The plan of the local government of Dumaguete City and a developer to build a 174-hectare “smart city” on reclaimed land has been met by staunch opposition from scientists and environmental groups who fear such a project will bring devastating impacts on the communities and coastal ecosystems in the affected area.
In a statement, national scientist and former environment chief, Angel Alcala, along with present and former presidents of Silliman University, said the planned P23-billion reclamation along the city’s coastline “will directly destroy, literally bury, the few remaining coral reef, seagrass, and soft-sediment ecosystems that support small-scale fisheries and gleaning in Dumaguete”.
A map created by the Students Toward Environmental Welfare and Research for Development and Sustainability (STEWaRDS) from Silliman University showed 62.5 percent of seagrass beds and 60.5 percent of coral reefs in the area will be buried should the reclamation project push through. Both seagrass beds and coral reefs provide important ecosystems for marine life. Seagrass meadows are also highly efficient carbon sinks, sequestering carbon from the atmosphere up to 35 times faster than tropical rainforests.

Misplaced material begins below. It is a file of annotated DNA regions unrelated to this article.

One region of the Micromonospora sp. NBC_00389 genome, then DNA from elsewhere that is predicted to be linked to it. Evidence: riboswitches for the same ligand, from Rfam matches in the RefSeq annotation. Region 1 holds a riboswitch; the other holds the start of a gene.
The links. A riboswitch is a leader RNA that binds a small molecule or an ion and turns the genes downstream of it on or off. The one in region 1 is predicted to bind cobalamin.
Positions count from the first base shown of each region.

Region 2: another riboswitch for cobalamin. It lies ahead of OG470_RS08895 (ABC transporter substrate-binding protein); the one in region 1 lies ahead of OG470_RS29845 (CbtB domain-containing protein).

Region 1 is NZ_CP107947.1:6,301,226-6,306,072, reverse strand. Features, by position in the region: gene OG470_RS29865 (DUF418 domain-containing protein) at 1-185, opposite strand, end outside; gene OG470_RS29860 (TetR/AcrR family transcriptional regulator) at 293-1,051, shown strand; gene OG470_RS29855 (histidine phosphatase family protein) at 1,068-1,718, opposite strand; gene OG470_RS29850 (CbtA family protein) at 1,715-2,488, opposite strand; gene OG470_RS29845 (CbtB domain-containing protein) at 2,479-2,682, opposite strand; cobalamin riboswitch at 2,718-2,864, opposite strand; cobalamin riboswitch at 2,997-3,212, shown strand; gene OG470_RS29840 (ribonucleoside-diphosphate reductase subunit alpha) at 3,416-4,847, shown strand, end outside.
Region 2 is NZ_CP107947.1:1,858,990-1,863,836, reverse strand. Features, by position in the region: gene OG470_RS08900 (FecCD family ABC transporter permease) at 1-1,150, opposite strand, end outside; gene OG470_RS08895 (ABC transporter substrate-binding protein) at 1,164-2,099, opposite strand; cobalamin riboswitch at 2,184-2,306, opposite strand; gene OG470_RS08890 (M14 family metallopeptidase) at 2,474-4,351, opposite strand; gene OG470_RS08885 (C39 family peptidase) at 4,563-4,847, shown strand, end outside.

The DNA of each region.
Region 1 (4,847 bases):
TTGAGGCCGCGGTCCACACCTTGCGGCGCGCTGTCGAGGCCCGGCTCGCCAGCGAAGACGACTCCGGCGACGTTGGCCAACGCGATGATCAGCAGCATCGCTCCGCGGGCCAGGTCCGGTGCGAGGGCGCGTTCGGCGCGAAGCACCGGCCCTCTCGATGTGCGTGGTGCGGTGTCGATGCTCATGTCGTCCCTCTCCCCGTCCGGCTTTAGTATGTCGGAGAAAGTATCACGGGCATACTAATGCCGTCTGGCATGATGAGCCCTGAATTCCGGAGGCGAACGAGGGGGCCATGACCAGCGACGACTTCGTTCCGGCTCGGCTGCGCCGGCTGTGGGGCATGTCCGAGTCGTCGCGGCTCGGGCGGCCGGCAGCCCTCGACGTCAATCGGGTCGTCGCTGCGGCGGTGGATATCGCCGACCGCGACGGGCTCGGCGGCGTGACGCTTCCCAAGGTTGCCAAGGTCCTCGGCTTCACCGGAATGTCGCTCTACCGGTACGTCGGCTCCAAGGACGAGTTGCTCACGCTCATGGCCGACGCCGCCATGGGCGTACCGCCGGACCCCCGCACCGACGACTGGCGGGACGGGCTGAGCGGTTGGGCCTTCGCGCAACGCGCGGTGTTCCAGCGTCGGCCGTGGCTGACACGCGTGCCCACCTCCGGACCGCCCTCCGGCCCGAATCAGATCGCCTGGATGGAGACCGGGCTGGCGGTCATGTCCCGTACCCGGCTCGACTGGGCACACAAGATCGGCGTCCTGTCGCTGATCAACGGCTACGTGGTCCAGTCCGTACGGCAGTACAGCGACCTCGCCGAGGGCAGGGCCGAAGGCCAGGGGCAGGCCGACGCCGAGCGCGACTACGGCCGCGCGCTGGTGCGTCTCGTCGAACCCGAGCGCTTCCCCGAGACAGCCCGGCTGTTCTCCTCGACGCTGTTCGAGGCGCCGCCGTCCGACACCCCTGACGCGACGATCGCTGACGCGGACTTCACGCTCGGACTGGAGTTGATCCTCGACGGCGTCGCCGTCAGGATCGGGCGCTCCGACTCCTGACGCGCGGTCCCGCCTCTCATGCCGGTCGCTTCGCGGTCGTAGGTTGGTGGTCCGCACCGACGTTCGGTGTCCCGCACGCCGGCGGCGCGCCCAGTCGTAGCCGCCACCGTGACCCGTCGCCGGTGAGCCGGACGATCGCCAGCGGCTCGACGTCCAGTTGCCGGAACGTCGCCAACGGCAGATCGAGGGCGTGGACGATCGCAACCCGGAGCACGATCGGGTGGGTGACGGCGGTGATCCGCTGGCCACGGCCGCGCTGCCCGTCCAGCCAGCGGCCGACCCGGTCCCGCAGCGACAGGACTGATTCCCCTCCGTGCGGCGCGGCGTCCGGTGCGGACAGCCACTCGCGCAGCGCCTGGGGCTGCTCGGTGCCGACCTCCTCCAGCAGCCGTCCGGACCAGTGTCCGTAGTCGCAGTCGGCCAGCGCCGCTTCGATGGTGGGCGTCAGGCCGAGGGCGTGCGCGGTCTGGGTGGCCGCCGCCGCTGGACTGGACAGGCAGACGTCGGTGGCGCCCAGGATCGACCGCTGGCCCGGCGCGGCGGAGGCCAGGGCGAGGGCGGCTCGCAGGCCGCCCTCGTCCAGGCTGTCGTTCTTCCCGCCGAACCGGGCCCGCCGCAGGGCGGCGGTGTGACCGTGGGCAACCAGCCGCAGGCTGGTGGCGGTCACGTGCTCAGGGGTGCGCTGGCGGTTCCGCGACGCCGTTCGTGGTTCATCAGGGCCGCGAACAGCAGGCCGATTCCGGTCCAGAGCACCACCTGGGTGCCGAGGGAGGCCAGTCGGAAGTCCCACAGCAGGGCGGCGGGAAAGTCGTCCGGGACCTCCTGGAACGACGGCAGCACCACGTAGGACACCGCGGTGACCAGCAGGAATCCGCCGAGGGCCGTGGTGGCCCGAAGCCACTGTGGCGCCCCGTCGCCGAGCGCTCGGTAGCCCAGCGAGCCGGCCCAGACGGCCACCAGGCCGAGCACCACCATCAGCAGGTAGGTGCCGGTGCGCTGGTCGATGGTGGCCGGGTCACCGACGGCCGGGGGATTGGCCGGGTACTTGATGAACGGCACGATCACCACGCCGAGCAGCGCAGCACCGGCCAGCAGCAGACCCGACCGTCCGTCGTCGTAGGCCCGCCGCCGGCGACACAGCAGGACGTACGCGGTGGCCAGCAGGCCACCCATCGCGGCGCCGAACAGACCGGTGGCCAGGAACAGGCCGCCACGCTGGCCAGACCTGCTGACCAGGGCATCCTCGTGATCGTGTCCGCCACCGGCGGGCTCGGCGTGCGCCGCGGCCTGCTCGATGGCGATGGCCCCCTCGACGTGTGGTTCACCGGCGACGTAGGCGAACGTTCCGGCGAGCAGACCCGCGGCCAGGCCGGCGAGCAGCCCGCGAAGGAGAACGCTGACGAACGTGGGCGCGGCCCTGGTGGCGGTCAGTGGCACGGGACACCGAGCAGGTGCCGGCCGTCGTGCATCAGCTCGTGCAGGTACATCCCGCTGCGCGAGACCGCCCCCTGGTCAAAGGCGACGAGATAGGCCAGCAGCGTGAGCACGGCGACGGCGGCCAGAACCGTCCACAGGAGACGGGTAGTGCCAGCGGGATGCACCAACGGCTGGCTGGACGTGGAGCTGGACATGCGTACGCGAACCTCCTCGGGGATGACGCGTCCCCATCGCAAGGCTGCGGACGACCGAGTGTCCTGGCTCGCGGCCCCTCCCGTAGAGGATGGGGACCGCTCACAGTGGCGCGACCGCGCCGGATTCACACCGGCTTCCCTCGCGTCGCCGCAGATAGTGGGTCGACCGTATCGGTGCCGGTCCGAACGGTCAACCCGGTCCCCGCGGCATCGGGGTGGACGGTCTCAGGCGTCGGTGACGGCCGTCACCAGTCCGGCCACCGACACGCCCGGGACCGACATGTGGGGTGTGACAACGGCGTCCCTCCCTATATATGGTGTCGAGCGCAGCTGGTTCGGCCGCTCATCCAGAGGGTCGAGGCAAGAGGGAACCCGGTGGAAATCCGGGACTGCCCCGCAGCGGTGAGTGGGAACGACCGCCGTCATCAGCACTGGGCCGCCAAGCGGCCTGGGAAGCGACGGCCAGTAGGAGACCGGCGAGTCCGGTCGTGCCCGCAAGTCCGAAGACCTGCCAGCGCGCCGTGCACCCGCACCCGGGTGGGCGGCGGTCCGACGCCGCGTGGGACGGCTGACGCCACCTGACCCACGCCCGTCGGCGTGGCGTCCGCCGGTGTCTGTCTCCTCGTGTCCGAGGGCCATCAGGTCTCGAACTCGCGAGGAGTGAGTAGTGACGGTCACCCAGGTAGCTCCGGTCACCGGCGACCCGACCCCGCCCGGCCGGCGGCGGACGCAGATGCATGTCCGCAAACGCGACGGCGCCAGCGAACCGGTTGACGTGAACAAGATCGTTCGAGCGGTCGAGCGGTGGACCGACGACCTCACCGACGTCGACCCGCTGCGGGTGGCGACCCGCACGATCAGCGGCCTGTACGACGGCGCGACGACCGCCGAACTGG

The massive reclamation project is also seen to negatively impact four marine protected areas in the city covering 104 hectares.
The project, a joint venture between Dumaguete City and EM Cuerpo Inc., aims to uplift the lives of people, create more jobs, bring more investors in, and hopefully upgrade the status of the city from its current third class category.
Any project with an environmental and economic impact as significant as the 174-hectare reclamation that would change the landscape of a city rightfully deserves to be given as much thought and attention as it can bear. Interests and advocacies from all sectors will inevitably clash and it is only after all the sides have been heard and all the potential costs and benefits weighed should the decision be made.
It is the responsibility of the public officials, who will ultimately make the decision on behalf of their constituents, to do what is best and most sustainable for the city. A city that needs to reclaim land along its iconic boulevard in order to build a “smart city” might gain valuable real estate but its leaders have to ensure that it does not end up losing invaluable and irreplaceable assets in the process.*